Cyberwarfare / Nation-State Attacks , Endpoint Security , Fraud Management & Cybercrime
DHS Reportedly Warns of Chinese-Made Drones Stealing DataDrones May Be Sending Data Back to China, According to News Reports
The U.S. Department of Homeland Security is warning that Chinese-made drones could be sending sensitive data back to their manufacturers in China, where it can be accessed by the government, according to news reports from CNN and others.
The Cybersecurity and Infrastructure Security Agency, a new department within DHS created to help secure the nation's critical infrastructure from physical as well as cyber threats, issued the warning Monday, according to CNN (see: DHS: Federal Agencies Need to Patch Vulnerabilities Faster).
The devices could "contain components that can compromise your data and share your information on a server accessed beyond the company itself," the report states, according to CNN, which says it obtained a copy.
As of Tuesday morning, the alert had not been posted to the DHS website.
Although the warning didn't single out a specific drone manufacturer, the Chinese company DJI is the biggest provider of drones to the U.S. market, CNN reports.
Agencies from local police departments to the Interior Department have used drones for sensitive work, CNN reports. According to a 2017 government memo, contractors in Kansas building a DHS bio-defense facility used a DJI drone "to assist with construction layout and provide security during construction," according to the news network.
The news comes as tensions between China and the U.S. are on the uptick as both companies engage in a trade dispute that has increased tariffs in both countries.
Last week, U.S. President Donald Trump signed an executive order that bans the purchase of telecommunication equipment from nations deemed to pose a spying risk, which most believe is specifically aimed at China-based Huawei (see: Trump Signs Executive Order That Could Ban Huawei). But the administration now plans to offer a 90-day reprieve.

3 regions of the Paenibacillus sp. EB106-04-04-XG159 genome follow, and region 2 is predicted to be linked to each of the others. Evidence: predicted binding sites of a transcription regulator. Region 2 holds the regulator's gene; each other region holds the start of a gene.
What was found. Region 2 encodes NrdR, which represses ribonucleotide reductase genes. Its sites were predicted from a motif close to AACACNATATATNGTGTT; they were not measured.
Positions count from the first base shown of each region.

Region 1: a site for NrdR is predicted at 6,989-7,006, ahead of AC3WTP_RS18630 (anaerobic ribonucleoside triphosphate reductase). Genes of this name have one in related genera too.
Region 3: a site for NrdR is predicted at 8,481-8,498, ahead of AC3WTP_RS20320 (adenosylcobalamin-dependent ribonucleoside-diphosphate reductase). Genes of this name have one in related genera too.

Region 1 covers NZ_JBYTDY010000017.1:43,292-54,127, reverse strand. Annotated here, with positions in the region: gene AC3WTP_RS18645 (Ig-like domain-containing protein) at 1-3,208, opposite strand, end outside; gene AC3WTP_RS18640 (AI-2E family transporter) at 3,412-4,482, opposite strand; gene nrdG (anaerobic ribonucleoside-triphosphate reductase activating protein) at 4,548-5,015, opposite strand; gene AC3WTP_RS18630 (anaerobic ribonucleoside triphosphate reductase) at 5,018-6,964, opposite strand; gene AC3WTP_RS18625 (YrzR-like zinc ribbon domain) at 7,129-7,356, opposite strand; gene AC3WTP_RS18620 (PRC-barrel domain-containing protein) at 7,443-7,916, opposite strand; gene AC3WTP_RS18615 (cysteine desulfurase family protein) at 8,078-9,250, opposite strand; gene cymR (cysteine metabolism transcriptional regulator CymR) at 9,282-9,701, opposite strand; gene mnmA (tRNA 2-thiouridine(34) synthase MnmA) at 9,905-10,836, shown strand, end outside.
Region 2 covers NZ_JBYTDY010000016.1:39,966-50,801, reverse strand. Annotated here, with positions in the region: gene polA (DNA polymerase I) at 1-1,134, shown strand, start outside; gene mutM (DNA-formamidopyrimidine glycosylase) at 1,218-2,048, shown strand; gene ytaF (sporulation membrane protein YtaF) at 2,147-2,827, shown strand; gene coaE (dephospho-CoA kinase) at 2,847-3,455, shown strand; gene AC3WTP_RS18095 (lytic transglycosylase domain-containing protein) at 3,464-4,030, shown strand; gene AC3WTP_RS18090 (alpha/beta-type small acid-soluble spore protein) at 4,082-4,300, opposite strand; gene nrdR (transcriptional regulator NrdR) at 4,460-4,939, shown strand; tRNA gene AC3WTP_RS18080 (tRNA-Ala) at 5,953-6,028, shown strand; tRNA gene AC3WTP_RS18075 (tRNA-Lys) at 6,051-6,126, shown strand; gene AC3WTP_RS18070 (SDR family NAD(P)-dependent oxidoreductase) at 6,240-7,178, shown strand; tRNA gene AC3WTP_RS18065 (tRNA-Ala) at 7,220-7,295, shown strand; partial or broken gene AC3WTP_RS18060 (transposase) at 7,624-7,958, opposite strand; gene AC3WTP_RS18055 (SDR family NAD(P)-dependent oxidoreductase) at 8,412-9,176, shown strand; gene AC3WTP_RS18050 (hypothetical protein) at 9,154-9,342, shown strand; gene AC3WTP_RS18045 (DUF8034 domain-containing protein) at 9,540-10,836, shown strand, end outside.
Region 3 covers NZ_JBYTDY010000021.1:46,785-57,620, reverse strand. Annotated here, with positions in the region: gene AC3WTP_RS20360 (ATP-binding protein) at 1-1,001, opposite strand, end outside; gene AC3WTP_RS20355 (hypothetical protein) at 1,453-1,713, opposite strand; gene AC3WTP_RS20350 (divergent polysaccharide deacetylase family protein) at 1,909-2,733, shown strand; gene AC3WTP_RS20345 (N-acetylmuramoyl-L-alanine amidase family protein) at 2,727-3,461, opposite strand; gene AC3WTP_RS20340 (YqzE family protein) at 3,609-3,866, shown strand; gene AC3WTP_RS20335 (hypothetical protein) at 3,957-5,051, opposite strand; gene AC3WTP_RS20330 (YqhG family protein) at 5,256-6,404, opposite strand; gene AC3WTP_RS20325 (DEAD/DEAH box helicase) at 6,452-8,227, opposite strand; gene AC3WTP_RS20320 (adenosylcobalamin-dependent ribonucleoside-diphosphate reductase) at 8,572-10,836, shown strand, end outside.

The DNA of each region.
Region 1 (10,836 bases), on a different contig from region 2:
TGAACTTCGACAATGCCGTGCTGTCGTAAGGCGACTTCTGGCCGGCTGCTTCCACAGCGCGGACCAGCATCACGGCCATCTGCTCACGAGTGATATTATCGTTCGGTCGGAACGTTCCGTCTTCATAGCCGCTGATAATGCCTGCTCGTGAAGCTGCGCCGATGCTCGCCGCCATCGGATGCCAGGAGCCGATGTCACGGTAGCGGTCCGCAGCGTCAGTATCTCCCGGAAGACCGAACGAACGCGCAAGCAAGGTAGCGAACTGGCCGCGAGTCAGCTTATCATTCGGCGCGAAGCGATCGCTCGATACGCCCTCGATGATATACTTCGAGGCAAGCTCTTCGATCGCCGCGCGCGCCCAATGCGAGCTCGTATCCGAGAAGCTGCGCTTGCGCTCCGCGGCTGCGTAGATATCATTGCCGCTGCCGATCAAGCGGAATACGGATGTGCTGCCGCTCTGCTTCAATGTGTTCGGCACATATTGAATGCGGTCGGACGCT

"The overall theme is that third-party manufacturers could be using personal data for malicious intent," Chris Morales, the head of security analytics at Vectra, a San Jose, California-based threat detection and response firm, tells Information Security Media Group. "This is a theme that should expand beyond just a specific nation-state actor. This is a real concern for any device that is collecting data on a user, regardless of where they are based."
The Trouble With Drones
This week's DHS announcement concerning Chinese-made drones is not the first time a U.S. agency has raised concerns about these increasingly popular devices.
In 2017, the U.S. Army stopped using drones made by DJI. Its order also required that batteries and storage media be removed and applications uninstalled from these devices (see: US Army Nixes Use of DJI Drones Over Cybersecurity Concerns).
When it issued the order, the Army did not specify a specific threat or vulnerability associated with these drones, and DJI issued a statement denying any wrongdoing, according to media reports.
This week's DHS alert also did not contain a specific warning about what, if any data, was being stolen or transferred from a drone to manufacturers in China, according to CNN.
The U.S. and its intelligence agencies, however, have raised more concerns about security threats from China and the country's growing cyber capabilities. At this year's RSA conference in San Francisco, FBI Director Christopher Wray told the audience that he was "shocked" by the counterintelligence prowess of China after returning to government service (see: FBI's Wray on China's Counterintelligence Capabilities).
Growing Markets and Growing Concerns
While drones have increased in popularity with commercial businesses as well as hobbyists, these devices are also increasingly seen as a significant security vulnerability.
In 2018, researchers with Recorded Future issued a report that a hacker accessed sensitive data from several U.S. spy drones and then attempted to sell this information on dark net sites for as little as $150, according to Wired.
By the end of 2020, Gartner estimates, the market for personal and commercial drones will exceed $11.2 billion worldwide.
Within the U.S., the most popular maker of drones in DJI, according to the CNN report, which cited a study from Skylogic Research. Thanks to the success of its Phantom series of drones, DJI controls nearly 80 percent of the market in the U.S. and Canada, the report notes.
The DHS alert did not specify any particular companies, and in a statement to CNN, DIJ denied any wrongdoing.
"We provide drones that do not transfer data to DJI or via the internet, and our customers can enable all the precautions DHS recommends," according to the DJI statement.